The Irrational Jacket

There has been a spate of articles recently about the strength of air conditioning in offices and the fact that women are often freezing in temperatures that men are barely comfortable in.  Even before you take into account the differing wardrobes, women generally like the temperature slightly higher than men anyhow. But the normal business and “smart” dress for women is quite light, whereas that for men is not.  The wool suit was popularized for men in the 19th century in Britain, where the summers are not usually very warm, and in the 19th century we were still in the Little Ice Age and temperatures were cooler than now; ice skating on the canals of the Netherlands, for example, was common, and now it is a risky thing to do.  The summer climate of Washington DC, to take one outrageous example, is quite unsuitable [pun not intended, but gladly accepted] for the respectable business wear of the American bourgeois respectable male.

The opposite problem often pertains in the winter months.  When I have to travel to a cold-winter climate, it is not so much the cold I dread as the radical temperature changes between indoors and outdoors.  Often American winter thermostats are set too high!

The tie has come in for a lot of criticism as an irrational garment.  Yes, it too can be a little uncomfortable in heat.  But actually ties can be quite decorative!  The really irrational garments are the jacket and the wool pants.  If I was offered two jobs, one at a company where the dress code required ties but jackets and suits were optional, and another which did not require ties but did require jackets, I frankly would choose the company that required the ties.  I am not sure how the wearing of jackets got associated with respectability, dignity, and authority.  If we were to devise a more proper dignified costume for men’s business dress – and Texas, Arizona, Florida, and Hawaii may be the places to take leadership in this – we have to face the fact that cotton does not keep its shape as well as wool does, but wrinkles quite easily; I wish I knew more about seersucker, which is a non-wool costume popular in the South, but I don’t know exactly what it is made of. And we have to face up to what sorts of dress communicate dignity and authority [rather than just friendliness] to the people who work under us and to our customers.  Japan has for a few years been trying out a campaign called Cool Biz with mixed success.  There is also the factor that males often compete with each other to appear not too concerned with their own comfort [they are hypocrites in this matter, as the air conditioning settings prove] and being too concerned with one’s comfort is considered womanly.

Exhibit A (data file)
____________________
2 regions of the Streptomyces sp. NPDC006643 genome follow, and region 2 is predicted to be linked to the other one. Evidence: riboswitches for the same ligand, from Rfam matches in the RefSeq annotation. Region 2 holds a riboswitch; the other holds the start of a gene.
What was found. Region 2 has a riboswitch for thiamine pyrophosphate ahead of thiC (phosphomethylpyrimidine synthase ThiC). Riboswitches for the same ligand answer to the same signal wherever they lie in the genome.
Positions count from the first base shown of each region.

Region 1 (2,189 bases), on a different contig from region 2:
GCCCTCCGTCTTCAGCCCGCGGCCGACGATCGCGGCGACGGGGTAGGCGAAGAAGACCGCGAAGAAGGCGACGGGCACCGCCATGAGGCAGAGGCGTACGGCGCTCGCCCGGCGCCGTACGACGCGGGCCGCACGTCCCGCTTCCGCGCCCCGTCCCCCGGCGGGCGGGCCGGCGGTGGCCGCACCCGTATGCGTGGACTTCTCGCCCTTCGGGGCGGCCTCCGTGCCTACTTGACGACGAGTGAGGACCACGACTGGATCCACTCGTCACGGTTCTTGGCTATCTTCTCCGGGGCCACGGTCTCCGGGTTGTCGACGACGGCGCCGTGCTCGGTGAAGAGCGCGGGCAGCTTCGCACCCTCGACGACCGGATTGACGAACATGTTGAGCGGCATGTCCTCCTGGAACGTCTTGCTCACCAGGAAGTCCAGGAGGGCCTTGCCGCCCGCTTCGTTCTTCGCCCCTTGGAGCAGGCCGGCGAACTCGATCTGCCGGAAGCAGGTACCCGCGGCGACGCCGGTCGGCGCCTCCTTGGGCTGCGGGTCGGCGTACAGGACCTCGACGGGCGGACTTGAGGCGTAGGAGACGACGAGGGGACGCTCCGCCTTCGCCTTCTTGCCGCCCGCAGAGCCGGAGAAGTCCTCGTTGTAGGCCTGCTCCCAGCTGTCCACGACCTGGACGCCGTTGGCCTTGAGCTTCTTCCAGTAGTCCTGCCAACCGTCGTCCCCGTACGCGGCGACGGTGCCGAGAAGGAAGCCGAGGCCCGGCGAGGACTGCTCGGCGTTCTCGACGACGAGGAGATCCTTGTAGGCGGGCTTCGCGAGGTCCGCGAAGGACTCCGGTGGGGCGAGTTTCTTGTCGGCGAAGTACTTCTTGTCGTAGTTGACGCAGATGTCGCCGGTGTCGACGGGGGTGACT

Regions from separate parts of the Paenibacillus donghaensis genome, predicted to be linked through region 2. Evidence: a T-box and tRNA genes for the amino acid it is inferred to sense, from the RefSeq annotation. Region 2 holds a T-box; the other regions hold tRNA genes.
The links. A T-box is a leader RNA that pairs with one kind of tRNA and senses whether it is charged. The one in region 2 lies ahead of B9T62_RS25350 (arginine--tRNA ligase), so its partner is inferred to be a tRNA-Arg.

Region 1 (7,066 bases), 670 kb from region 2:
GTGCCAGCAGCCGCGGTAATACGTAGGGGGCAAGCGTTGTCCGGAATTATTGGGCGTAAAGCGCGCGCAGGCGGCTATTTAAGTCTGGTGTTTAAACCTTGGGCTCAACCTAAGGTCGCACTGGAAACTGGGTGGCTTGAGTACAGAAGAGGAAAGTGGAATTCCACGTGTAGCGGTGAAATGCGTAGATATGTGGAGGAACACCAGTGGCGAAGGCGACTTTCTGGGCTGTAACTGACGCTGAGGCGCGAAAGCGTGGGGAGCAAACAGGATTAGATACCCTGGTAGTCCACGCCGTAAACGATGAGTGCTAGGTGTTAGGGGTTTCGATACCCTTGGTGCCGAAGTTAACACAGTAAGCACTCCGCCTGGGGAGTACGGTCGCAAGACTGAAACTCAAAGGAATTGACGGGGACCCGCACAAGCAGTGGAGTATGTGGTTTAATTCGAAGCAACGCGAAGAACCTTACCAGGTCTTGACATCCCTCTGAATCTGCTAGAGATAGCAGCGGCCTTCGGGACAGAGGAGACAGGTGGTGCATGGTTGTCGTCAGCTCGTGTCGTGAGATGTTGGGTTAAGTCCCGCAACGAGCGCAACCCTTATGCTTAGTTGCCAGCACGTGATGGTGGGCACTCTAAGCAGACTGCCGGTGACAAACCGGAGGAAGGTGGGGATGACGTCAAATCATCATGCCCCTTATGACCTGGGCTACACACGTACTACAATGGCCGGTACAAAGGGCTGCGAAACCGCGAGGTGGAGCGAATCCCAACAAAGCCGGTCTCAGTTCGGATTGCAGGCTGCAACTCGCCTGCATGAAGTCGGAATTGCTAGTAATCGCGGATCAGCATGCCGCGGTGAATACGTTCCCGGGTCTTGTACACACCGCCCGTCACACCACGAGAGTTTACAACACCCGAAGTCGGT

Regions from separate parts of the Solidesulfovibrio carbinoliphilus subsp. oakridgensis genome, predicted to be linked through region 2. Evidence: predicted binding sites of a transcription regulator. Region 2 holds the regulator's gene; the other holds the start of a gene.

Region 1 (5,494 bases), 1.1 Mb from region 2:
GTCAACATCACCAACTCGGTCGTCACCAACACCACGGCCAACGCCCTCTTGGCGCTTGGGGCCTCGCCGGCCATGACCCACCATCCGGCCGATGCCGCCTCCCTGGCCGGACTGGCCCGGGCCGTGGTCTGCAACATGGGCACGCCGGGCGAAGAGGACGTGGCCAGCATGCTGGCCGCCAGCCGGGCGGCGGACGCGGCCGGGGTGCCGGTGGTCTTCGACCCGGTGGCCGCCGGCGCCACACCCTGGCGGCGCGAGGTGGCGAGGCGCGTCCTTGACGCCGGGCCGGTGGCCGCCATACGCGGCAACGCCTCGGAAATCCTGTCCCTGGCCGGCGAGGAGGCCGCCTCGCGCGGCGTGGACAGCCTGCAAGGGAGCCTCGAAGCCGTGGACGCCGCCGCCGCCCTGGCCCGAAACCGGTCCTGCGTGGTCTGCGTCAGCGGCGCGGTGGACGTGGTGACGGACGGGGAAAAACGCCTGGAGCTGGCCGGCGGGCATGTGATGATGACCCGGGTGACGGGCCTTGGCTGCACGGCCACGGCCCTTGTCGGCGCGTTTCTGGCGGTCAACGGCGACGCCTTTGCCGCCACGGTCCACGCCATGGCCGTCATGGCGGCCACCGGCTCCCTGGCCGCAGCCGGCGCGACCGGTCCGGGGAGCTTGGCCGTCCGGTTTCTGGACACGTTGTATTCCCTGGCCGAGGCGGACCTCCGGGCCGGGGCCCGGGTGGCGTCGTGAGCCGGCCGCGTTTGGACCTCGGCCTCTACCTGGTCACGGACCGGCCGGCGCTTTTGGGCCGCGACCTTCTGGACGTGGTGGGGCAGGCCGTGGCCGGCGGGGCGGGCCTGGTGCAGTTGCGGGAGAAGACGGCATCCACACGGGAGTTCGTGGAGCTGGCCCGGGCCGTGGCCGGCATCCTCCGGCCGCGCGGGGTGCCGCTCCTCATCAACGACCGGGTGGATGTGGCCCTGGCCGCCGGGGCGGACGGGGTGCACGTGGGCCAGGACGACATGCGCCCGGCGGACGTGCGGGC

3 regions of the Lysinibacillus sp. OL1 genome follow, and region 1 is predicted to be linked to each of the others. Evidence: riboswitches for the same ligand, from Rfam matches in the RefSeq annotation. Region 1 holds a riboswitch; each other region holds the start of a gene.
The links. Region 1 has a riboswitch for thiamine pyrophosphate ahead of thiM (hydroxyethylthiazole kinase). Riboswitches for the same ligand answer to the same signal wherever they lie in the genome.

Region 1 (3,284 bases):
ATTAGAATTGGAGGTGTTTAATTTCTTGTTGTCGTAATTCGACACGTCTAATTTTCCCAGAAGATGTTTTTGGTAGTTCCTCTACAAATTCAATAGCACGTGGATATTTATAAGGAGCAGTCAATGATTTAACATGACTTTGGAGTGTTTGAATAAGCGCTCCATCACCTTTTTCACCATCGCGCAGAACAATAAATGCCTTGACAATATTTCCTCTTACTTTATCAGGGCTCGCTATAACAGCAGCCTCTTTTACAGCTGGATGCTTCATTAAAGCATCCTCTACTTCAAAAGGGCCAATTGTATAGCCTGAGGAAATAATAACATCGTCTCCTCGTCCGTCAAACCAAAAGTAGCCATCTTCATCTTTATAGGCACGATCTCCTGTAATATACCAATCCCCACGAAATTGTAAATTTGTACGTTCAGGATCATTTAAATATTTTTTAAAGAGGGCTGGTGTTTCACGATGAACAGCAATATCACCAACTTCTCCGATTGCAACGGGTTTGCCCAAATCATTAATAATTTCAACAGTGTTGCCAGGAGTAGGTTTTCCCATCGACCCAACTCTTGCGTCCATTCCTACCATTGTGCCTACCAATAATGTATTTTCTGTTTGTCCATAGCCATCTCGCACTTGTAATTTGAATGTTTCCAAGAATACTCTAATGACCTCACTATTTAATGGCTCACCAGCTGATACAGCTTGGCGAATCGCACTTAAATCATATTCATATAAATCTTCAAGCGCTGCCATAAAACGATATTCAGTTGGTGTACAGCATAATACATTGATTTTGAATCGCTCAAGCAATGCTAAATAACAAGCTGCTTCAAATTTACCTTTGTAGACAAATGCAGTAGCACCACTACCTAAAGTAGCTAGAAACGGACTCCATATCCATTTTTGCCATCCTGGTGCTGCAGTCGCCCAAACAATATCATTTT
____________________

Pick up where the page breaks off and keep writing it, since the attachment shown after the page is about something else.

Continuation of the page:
One possible compromise is the vest [in British English waistcoat, not vest] instead of the jacket.  There may be something to those three piece suits after all!  Or, perhaps even short pants suits; though we have come to think of showing too much skin as undignified and associated with a relaxed resort atmosphere.  The ancient Pharaohs, if you go to an Egyptian museum, obviously did not have this attitude!

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